Topic: Health

Tobacco tax increase forces long-time smoker to quit

By Maiki Sherman

The National Māori Tobacco Control Leadership Service is calling for a 20% tobacco tax increase.  The group put forward the proposal in its submission to the Government's Finance and Expenditure Select Committee.

Fed up with his money going up in smoke, George Jordan tried a cheaper option.

"Just finding out they were going to put it (cigarettes) up another $2 and it was going to cost me $180 instead of $140, so it's like that's just ridiculous!" he says.

Jordan tried a range of options, including growing tobacco plants, "What's more important? Buying cigarettes or buying food and clothes for our children?"

Increasing tobacco tax has certainly seen an increase in those going smoke-free.  Zoe Hawke was at Parliament today calling for that to continue.   

Hawke from Te Ara Hā Ora says, "Tax increases have played a part in ensuring less of us smoke, the next step we need is to increase tax increases so that more of our whānau quit."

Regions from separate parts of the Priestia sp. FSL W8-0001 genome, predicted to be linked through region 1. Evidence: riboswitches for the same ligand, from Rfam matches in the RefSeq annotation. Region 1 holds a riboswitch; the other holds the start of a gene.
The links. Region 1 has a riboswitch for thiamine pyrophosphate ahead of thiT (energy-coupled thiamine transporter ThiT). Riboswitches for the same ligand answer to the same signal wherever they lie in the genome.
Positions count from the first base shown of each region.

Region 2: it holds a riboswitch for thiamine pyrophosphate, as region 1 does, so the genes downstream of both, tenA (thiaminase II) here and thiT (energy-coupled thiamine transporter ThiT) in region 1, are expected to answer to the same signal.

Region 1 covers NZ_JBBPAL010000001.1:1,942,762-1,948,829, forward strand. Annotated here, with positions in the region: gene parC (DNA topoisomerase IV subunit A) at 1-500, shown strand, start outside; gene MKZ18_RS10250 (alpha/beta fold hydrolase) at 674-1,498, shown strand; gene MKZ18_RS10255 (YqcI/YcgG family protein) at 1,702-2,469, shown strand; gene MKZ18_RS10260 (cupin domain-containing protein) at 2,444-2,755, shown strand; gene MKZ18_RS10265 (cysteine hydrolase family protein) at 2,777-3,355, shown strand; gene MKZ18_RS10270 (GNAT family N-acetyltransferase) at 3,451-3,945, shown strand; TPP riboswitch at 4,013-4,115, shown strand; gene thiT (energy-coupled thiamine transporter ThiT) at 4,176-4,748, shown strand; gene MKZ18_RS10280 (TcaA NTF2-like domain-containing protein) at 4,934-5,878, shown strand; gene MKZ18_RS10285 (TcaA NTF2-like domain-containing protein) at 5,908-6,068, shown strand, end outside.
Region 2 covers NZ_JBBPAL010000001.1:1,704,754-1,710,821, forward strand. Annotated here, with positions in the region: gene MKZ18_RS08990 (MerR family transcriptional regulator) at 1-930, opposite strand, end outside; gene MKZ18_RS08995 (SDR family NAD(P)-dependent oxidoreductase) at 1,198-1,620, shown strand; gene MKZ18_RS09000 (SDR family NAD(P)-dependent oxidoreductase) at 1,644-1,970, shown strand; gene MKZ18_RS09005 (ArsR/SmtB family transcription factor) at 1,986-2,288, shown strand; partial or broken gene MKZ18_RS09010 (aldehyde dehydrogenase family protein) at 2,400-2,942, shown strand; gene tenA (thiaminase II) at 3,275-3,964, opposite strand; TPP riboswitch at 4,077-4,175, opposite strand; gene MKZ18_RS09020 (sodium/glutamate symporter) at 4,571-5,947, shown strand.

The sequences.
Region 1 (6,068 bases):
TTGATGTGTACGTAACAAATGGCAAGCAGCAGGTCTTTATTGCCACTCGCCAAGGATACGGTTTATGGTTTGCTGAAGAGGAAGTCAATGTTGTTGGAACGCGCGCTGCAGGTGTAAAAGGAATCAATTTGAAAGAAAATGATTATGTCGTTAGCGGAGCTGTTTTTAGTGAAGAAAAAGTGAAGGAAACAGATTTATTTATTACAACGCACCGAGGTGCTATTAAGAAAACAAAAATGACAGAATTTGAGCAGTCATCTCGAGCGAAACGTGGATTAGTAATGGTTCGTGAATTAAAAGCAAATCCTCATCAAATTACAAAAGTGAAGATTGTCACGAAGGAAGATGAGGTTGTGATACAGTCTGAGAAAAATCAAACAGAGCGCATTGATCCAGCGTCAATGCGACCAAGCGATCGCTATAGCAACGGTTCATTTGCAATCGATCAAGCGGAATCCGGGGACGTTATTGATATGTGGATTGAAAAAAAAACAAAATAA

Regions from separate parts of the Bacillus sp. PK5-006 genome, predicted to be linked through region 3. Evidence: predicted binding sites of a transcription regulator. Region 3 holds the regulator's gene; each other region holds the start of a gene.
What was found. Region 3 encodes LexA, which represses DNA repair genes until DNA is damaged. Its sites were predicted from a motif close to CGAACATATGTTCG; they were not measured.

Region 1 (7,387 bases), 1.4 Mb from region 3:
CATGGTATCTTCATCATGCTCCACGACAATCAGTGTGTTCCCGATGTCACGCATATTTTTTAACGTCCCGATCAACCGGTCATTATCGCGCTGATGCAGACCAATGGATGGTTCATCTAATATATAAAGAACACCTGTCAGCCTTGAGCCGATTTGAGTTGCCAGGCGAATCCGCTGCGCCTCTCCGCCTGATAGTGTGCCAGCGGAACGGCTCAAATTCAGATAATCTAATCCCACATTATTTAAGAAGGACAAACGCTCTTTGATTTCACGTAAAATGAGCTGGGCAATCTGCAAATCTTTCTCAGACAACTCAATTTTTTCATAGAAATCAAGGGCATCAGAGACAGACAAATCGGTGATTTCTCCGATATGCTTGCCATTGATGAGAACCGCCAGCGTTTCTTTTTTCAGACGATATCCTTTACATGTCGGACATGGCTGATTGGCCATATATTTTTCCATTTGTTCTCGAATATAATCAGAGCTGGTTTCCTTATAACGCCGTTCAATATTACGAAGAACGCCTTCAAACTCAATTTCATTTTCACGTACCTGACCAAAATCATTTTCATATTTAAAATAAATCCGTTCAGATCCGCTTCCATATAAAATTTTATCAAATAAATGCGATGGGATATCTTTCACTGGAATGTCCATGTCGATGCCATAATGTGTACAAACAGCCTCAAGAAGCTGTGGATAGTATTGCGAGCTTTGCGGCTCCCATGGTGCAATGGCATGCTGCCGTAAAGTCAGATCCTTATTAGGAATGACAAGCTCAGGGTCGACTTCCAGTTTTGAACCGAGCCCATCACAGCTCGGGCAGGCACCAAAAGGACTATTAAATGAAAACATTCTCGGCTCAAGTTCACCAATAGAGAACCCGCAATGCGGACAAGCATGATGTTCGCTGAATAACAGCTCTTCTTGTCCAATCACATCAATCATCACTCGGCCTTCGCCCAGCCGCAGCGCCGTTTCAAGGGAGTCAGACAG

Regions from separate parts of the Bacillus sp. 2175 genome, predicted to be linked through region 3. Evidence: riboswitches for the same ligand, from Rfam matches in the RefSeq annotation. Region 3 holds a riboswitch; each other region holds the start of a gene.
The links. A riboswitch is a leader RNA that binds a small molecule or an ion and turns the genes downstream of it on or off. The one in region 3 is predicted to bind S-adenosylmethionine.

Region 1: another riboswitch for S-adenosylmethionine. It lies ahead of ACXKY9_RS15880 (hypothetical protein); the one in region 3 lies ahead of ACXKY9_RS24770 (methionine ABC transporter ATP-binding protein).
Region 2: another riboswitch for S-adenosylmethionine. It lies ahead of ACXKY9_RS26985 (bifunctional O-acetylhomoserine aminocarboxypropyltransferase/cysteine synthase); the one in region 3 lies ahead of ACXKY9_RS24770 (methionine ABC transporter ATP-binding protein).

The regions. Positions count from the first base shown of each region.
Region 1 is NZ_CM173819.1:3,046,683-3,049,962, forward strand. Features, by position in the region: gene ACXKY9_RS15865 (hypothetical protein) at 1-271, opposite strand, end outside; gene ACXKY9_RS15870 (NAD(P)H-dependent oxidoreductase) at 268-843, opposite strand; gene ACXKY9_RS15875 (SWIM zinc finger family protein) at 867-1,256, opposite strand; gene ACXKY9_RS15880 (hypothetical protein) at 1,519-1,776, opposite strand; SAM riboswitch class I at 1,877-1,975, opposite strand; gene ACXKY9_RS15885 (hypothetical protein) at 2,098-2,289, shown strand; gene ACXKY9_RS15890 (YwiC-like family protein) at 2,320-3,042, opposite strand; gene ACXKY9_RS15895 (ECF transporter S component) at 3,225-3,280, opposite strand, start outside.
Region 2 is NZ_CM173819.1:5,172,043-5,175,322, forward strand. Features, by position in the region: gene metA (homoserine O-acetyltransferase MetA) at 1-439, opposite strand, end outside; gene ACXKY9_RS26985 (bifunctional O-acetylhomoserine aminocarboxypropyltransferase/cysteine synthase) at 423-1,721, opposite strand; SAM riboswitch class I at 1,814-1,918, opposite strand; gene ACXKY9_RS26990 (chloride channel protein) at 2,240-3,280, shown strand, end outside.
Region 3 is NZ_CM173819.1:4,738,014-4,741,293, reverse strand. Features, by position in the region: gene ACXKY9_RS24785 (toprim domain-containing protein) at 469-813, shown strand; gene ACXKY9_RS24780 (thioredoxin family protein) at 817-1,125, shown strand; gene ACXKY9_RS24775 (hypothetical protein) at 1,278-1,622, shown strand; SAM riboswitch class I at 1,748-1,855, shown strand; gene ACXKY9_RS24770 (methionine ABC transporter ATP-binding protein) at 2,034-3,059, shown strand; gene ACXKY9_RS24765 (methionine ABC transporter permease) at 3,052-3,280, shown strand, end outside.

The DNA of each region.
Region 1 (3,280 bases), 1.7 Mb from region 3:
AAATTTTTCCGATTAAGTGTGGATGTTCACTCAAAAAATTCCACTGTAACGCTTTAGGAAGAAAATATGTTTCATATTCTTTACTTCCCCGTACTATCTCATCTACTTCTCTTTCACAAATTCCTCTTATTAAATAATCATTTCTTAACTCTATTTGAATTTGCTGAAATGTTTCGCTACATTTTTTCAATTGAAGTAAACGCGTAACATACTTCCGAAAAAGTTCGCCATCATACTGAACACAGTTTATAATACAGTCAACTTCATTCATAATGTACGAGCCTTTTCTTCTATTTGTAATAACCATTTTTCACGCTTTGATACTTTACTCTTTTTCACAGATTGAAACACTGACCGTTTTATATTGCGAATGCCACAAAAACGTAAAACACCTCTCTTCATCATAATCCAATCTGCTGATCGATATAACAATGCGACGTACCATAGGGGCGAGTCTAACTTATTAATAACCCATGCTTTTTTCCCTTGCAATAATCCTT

The call is for a 20% tax increase.  The would mean an average packet of 20 taylor-made cigarets would go from $21.60 to $25.92. 

Hawke says, "I know that there are some concerns around the economic hardships that whānau might feel from tobacco increases but there's a whole lot of international and local research that is saying that if you carry on smoking you'll actually experience more financial and health negative consequences."

Syd Parata who works with those wanting to quit smoking agrees.

So even though the idea may be hard for some to take, it's a lot easier for others.

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